P565 Maintenance of clinical remission in inflammatory bowel disease patients after discontinuation of anti-TNF agents, an Italian experience
R. Monterubbianesi*1, F. Furfaro2, G. Costantino3, C. Bezzio2, D. Giannarelli4, W. Fries3, G. Maconi2, A. Kohn1
1AO San Camillo Forlianini, Gastroenterology Operative Unit, Rome, Italy, 2Luigi Sacco University Hospital, Department of Gastroenterology and IBD Unit, Milan, Italy, 3University of Messina, Department of Gastroenterology, Messina, Italy, 4Nuovo Regina Elena Hospital, Biostatistic Unit, Rome, Italy
Despite the long experience in the treatment of inflammatory bowel disease (IBD) with anti-TNF agents, we still do not know whether and when to stop the biological treatment in patients that are in clinical remission. Aim: to assess the risk of relapse in an Italian cohort of IBD patients who discontinued anti-TNF therapy because of clinical benefit, and to evaluate if the mucosa healing is associated to a better outcome
Consecutive patients followed in 3 Italian referral centre for IBD, affected by Crohn’s disease(CD) or ulcerative colitis (UC), and who received infliximab (IFX) or adalimumab (ADA) for a period ≥ 12 months from January 1999 to August 2013 and discontinued the drug because in clinical remission, were included. All patients had an endoscopy performed before and after the treatment with anti-TNF. Demographic, clinical, and endoscopic characteristics of patients were collected. Relapse was defined as need for rescue therapy (corticosteroids or new cycle of anti-TNF) or surgery. All patients had a follow-up > = 12 months.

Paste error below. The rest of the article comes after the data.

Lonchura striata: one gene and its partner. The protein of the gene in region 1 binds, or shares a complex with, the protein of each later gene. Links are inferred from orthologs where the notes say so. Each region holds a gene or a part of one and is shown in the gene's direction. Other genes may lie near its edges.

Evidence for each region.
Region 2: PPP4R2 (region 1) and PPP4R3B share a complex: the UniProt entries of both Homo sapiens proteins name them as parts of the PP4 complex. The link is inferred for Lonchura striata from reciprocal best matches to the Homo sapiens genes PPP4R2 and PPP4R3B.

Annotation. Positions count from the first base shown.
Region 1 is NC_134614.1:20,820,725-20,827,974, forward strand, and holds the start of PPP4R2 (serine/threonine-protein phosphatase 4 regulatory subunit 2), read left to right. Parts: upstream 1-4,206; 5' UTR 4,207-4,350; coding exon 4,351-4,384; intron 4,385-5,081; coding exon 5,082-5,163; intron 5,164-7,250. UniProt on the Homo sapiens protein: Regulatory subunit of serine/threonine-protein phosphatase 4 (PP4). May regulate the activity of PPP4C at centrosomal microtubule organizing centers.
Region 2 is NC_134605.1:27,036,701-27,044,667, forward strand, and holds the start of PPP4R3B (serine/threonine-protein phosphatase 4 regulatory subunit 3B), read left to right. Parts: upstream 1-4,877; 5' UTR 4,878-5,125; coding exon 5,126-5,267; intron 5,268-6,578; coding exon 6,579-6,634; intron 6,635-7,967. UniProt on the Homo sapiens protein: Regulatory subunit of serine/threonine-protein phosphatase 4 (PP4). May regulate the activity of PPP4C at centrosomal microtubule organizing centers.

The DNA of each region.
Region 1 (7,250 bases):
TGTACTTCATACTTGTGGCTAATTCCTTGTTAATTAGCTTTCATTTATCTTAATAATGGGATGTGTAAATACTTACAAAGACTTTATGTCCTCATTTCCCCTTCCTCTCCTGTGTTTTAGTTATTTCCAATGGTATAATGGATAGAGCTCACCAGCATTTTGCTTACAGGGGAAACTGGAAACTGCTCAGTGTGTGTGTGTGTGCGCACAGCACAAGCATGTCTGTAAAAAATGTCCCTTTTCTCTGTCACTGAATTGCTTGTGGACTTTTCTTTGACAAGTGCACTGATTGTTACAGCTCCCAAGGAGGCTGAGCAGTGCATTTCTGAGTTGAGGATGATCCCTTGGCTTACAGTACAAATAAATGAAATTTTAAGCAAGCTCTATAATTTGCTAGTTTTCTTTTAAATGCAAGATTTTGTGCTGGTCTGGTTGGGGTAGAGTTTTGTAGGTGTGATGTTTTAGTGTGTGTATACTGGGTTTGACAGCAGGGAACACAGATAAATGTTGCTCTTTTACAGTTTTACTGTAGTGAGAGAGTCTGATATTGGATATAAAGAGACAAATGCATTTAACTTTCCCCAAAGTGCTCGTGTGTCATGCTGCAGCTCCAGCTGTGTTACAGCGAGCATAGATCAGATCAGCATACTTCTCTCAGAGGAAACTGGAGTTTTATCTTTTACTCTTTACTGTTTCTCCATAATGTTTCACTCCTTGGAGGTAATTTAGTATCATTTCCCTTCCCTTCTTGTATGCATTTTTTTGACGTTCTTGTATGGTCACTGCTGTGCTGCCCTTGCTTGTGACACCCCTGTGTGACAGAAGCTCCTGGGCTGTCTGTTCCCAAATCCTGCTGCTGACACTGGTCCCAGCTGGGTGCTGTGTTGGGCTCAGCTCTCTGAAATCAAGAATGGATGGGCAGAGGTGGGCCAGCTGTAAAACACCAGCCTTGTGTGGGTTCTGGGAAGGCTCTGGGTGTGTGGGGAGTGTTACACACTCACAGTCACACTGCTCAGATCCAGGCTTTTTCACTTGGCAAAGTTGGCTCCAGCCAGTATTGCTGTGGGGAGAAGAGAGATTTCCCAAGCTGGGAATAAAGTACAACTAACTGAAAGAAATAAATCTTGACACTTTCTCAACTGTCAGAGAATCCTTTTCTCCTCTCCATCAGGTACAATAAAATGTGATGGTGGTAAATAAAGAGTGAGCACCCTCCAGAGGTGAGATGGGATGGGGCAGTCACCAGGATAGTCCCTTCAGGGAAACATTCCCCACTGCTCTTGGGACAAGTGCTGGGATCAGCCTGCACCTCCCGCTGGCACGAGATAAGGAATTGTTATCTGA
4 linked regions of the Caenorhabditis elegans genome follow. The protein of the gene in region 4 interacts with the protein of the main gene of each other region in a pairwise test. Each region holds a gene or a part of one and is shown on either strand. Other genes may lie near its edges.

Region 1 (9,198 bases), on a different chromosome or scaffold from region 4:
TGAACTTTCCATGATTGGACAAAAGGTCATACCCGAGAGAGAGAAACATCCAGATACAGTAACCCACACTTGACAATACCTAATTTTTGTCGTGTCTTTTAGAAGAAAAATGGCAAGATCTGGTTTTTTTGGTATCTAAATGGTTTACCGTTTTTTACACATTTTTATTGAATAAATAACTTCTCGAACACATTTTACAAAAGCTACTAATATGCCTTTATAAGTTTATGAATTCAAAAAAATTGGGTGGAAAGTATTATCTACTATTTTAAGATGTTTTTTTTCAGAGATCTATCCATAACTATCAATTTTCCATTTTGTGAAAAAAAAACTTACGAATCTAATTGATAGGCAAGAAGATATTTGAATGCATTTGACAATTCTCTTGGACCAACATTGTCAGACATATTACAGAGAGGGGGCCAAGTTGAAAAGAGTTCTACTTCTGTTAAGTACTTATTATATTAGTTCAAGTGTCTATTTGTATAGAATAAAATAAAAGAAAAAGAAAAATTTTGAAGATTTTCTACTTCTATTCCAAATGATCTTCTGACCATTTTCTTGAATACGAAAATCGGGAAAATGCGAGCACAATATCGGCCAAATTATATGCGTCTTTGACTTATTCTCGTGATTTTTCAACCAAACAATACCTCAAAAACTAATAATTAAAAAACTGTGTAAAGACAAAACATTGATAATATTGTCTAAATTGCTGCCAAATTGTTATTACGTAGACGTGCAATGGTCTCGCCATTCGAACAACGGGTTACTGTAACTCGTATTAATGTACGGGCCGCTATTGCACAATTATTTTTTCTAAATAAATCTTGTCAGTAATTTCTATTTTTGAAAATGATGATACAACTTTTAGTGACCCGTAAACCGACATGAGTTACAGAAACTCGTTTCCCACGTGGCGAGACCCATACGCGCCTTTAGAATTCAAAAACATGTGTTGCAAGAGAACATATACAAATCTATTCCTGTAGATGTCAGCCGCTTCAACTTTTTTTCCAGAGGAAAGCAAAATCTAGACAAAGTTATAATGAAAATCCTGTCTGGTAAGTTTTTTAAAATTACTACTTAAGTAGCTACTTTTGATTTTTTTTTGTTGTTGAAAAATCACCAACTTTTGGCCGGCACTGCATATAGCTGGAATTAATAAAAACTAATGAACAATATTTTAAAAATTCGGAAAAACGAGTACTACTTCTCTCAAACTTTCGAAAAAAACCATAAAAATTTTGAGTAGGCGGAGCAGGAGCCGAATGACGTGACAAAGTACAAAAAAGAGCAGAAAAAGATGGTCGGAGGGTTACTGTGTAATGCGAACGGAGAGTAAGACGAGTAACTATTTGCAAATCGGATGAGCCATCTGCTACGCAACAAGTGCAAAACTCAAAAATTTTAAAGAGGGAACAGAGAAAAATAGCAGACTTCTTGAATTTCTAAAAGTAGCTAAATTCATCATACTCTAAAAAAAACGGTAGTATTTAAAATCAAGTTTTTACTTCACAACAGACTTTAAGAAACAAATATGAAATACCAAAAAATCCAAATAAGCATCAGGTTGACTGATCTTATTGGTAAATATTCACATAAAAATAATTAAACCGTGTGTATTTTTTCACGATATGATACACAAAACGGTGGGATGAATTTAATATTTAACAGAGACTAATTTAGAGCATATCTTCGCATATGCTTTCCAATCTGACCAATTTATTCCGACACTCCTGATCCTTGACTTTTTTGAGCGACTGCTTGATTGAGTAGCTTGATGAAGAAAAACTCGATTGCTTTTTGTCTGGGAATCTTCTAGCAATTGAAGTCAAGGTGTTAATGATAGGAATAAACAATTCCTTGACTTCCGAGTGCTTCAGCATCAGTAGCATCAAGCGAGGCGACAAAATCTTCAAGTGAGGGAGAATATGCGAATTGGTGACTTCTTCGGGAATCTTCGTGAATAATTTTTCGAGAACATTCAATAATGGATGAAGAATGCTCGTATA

In total, 126 patients were included: 99 were affected by CD (78.6%) and 27 by UC (21.4%). Median age was 35 yr old (range 15–78 yr). Further, 56% were male. In addition, 108 patients received IFX (85.7%), and 18 ADA (14.3%). Median disease duration at first administration of drug was 84 months. In the CD group, 37% of patients underwent surgery in the past. In the UC group, 54% of patient had a pancolitis or a subtotal colitis. A concomitant treatment with immunosuppressant therapy (ISS) was seen in 65.9% of patients. Mucosal healing was achieved in 77 patients (61.6%). Kaplan–Meier curve showed a cumulative probability of a disease free course at 1 year of 78%. Two years after stopping anti-TNF, 64% of patients were in remission. Probability of relapse after 5 years was 54%. In the univariate analysis, the following variables resulted, which were related to the probability of maintenance clinical remission, gender (male, 0.001), age (> = 35 yr, 0.05), and concomitant immunosuppression (0.02). Mucosa healing was not associated with a better outcome.
In our cohort, composed by IBD patients treated with anti-TNF at least for 1 year who discontinued the treatment because of being in clinical remission, the probability of maintenance clinical benefit at 2 years was 64%. Risk of relapse was more frequent in the first 2 years from withdrawal. Male sex, age older than 35 years, and concomitant immunosuppressant therapy seem to be related to a better outcome, whereas mucosa healing was not associated to a delayed relapse in our cohort. Prospective studies are needed to identify patients with a low risk to relapse.